Manipulating Molecular Machines

Single molecule optical microscopy allows researchers to “see and touch” tiny molecular machines measuring only one nanometer.

AsianScientist (Jul 24, 2014) – Scientists have developed a method of visualizing and controlling single molecules, paving the way for the study of molecular machines. This research has been featured on the back cover of the journal Angewandte Chemie International Edition.

Single-molecule imaging and manipulation with optical microscopy could unveil the fundamental properties of biomolecular machines such as direction of motion, step size and the force a molecule exerts, information which cannot be resolved by bulk-molecule measurements. As such, it has become an essential method for research of biomolecular machines. In addition, single-molecule motion capturing could also become a powerful tool for developing synthetic molecular machines.

However, it is difficult to apply conventional methods to individual molecules because the size of a typical synthetic molecular machine is only one nanometer, about one-tenth the size of a biomolecular machine. This miniaturization of the target molecule causes significant problems such as low efficiency of the bead probe immobilization reaction and undesired interaction between the surfaces of the bead and substrate.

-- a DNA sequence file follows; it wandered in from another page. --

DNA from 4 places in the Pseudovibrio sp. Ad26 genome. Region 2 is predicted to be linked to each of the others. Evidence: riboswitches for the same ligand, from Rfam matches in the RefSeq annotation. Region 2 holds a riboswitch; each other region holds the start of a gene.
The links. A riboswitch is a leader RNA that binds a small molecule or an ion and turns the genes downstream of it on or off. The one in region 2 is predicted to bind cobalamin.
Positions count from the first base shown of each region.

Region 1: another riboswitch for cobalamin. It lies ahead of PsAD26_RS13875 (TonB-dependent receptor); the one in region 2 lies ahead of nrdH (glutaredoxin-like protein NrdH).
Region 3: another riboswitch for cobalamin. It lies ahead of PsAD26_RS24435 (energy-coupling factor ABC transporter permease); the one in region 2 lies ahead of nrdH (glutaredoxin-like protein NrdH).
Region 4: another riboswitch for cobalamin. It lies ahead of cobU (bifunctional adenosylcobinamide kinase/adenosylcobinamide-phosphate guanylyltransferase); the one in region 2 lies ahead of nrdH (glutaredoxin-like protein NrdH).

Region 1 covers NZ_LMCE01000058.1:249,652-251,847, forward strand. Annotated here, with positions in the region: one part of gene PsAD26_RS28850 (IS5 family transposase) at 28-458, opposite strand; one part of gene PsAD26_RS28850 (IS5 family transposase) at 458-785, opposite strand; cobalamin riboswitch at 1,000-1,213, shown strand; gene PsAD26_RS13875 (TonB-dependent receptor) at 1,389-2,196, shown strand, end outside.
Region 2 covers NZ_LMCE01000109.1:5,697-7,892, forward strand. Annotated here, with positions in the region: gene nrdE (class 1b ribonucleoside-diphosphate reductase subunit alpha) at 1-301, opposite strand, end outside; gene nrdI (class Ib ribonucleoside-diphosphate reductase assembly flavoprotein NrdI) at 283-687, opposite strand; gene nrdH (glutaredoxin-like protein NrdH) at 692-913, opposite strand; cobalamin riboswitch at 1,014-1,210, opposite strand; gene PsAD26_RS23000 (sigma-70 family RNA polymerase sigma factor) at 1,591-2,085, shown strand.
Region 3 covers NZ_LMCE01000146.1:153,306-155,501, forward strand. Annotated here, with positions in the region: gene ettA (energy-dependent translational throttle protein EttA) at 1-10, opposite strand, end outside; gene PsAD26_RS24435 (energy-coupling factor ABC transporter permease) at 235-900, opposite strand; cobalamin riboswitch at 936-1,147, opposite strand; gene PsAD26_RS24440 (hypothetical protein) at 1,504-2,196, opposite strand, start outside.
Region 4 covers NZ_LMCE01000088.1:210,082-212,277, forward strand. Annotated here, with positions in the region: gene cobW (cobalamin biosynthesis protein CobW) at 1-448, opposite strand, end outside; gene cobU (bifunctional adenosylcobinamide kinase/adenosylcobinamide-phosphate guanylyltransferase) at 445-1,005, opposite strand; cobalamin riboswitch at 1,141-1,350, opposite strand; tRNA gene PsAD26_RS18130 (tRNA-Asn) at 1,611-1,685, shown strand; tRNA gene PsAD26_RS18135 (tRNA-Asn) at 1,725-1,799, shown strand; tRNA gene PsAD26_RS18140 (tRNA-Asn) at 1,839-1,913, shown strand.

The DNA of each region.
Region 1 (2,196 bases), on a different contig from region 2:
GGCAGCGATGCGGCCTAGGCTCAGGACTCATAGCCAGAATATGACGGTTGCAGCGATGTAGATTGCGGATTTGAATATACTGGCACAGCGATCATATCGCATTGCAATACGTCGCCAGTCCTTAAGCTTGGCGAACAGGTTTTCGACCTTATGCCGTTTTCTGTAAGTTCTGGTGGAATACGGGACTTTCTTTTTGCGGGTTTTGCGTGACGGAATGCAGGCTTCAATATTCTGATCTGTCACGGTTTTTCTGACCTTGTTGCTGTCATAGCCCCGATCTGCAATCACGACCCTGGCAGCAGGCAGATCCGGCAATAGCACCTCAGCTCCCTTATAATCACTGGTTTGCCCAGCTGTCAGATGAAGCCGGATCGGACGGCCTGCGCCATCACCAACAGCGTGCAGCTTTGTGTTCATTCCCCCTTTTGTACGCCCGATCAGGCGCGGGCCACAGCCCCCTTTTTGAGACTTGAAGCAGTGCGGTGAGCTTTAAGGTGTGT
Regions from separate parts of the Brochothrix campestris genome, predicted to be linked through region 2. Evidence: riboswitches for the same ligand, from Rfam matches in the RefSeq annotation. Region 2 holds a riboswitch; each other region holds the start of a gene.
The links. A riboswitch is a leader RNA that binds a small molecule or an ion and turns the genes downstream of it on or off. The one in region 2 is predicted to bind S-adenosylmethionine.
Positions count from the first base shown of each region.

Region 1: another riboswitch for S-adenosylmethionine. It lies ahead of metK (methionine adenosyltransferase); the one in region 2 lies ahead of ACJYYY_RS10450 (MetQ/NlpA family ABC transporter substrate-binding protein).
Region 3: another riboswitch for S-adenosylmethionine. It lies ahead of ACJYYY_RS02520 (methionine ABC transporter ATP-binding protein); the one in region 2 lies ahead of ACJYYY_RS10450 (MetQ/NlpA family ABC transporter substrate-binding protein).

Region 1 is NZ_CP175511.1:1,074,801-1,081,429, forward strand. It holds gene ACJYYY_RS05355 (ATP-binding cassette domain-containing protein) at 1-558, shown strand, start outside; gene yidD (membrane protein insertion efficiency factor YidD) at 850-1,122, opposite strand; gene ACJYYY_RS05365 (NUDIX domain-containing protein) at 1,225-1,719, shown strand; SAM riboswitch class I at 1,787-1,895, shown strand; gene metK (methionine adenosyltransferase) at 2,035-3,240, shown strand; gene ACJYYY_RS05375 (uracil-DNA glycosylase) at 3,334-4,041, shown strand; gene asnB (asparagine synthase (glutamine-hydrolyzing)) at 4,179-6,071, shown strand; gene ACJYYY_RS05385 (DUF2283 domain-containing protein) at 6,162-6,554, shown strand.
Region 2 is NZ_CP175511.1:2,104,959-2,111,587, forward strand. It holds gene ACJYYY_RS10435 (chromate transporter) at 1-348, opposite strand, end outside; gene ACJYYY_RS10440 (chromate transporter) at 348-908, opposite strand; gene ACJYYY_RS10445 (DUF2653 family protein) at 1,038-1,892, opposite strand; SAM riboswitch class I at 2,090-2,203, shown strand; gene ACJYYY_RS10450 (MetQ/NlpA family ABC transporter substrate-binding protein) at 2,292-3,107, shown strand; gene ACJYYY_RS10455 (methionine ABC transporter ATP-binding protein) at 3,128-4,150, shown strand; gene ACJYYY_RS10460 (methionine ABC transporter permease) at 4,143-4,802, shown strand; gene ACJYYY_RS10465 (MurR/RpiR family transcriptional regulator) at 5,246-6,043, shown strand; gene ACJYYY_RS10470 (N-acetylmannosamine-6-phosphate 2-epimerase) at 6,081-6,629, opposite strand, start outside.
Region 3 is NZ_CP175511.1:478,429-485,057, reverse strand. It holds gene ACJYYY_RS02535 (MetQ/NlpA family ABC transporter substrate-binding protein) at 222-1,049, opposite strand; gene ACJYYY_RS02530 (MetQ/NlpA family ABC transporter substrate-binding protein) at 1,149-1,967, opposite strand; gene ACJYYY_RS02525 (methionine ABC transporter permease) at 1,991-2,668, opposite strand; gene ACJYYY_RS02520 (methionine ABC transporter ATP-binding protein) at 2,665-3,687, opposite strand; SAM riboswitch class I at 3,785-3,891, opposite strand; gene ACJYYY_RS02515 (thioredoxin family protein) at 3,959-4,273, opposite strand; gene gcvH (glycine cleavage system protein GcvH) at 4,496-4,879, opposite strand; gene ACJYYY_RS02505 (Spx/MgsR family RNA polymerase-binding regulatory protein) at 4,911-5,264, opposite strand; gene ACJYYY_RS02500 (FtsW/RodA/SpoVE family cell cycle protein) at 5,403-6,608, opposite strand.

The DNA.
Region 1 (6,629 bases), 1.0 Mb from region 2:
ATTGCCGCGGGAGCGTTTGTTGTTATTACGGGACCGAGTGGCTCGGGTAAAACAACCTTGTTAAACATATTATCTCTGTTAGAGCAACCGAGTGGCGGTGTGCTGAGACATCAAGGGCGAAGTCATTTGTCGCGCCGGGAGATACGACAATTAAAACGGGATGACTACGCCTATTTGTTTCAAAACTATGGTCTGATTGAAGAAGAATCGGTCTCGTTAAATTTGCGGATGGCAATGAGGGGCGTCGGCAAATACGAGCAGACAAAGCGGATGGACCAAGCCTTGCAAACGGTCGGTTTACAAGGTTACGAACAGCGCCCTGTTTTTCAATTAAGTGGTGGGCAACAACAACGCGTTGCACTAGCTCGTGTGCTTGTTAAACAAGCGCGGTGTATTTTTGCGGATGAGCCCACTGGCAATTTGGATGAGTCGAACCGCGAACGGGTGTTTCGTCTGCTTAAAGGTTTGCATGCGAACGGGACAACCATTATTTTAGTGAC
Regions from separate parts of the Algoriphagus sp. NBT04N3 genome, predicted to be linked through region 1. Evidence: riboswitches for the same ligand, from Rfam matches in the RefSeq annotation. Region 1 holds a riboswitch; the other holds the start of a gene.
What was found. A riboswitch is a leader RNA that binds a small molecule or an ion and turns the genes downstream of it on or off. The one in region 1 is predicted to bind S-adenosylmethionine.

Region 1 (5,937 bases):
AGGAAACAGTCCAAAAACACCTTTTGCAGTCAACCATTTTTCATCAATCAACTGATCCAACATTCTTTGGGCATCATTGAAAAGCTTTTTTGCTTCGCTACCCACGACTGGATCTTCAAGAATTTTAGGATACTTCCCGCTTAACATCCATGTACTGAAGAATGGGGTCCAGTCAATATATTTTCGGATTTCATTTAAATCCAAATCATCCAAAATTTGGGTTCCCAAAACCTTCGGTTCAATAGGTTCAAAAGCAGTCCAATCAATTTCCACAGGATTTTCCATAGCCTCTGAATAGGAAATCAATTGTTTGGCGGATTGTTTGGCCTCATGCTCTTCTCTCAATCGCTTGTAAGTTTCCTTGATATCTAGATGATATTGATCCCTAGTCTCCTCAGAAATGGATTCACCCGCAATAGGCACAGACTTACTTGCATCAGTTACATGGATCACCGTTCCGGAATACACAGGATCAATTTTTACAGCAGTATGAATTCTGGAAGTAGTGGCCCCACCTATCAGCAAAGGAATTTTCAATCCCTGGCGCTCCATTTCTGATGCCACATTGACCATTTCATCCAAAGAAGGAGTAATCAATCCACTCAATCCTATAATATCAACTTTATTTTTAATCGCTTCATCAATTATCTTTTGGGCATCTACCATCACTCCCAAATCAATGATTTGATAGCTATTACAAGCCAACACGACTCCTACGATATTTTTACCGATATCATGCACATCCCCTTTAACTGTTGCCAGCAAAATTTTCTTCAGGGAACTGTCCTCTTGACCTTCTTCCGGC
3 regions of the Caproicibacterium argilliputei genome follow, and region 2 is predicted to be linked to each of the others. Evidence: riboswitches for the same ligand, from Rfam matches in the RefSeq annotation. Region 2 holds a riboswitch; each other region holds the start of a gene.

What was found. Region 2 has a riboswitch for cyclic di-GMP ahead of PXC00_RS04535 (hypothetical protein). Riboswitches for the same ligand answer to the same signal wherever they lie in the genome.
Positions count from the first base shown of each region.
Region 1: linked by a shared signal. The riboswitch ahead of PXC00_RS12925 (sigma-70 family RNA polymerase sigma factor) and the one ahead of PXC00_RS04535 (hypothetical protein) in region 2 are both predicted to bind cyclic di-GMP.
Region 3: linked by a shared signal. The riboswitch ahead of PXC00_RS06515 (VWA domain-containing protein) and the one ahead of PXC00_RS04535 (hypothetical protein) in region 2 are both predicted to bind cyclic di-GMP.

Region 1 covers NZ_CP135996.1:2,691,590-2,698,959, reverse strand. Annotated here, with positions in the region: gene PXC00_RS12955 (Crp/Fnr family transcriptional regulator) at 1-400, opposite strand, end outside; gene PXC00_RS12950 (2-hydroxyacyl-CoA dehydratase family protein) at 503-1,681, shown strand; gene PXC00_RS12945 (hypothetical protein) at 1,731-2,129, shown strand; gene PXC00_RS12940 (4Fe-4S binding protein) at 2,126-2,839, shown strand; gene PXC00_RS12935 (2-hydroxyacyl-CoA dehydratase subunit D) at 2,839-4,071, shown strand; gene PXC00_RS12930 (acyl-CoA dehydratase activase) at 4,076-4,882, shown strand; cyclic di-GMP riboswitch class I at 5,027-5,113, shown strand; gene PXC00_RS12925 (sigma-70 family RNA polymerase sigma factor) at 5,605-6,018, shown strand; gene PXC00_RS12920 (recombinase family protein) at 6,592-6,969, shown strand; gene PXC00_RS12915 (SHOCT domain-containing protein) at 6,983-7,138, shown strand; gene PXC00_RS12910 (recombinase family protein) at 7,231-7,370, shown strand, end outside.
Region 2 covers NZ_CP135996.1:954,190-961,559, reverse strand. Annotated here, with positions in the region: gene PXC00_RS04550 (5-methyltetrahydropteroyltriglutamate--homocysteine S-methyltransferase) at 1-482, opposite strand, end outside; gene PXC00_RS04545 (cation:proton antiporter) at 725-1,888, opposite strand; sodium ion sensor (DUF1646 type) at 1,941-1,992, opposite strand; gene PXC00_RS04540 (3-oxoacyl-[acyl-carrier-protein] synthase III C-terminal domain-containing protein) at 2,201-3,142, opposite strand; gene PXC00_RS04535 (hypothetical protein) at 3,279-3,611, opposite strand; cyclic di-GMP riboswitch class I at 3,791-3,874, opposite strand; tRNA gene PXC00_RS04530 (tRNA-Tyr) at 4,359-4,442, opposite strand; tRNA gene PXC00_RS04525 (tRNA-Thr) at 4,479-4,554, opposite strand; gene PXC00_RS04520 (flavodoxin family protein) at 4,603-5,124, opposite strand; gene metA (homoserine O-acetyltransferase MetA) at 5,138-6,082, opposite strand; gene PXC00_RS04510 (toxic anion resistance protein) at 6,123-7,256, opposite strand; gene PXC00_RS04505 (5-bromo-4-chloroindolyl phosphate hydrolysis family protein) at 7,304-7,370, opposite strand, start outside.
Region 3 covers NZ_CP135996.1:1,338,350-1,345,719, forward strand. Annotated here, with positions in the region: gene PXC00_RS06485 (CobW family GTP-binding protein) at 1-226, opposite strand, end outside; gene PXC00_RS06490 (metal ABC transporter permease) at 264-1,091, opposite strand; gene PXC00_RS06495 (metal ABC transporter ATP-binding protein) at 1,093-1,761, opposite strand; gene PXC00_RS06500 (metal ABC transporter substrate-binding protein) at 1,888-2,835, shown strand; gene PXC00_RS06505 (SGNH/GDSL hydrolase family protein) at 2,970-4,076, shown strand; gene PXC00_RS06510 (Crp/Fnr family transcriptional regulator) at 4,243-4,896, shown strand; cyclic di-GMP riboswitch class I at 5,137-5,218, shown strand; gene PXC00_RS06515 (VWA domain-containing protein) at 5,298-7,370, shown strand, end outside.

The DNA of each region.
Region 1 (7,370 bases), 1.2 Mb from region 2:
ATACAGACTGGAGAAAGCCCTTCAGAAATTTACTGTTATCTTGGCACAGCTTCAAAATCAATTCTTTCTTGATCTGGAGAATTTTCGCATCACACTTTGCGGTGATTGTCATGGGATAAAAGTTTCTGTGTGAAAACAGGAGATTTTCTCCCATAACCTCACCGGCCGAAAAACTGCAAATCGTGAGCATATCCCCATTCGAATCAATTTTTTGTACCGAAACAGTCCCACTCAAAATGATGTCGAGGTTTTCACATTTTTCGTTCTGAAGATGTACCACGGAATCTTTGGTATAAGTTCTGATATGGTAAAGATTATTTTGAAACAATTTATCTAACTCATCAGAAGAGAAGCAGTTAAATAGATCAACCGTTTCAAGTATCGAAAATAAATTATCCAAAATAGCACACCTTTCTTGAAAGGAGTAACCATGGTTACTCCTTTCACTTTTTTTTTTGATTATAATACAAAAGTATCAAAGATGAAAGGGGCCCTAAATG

Professor Hiroyuki Noji, Dr. Tomohiro Ikeda and Mr. Takahiro Tsukahara at the University of Tokyo, Professor Ryota Iino at the Okazaki Institute for Integrative Bioscience and Professor Masayuki Takeuchi at the National Institute for Materials Science have now captured the motion of a single synthetic machine of about one nanometer in size for the first time.

In this experiment, the researchers resolved the problems in the conventional method which are caused by the small size of the target and successfully visualized the rotational motion of a single double-decker porphyrin (DD) by imaging a magnetic bead attached to the DD. Furthermore, the researchers successfully manipulated the motion of the single DD molecule by applying an external force to the bead.

This method, which allows us to “see and touch” single synthetic molecular machines, provides the only strategy currently available to verify and evaluate the performance of synthetic molecular motors in force generations. It also opens up possibilities for future applications. For example, if it were possible to create a light-driven synthetic molecular motor connected to a biomolecular motor, it should then be possible to establish a tailor-made energy conversion system that can control various chemical reactions by application of light. Therefore, this technique could contribute to development of tailor-made energy conversion systems based on molecular machines.

The article can be found at: Ikeda et al. (2014) Motion Capture and Manipulation of a Single Synthetic Molecular Rotor by Optical Microscopy.


Source: University of Tokyo.
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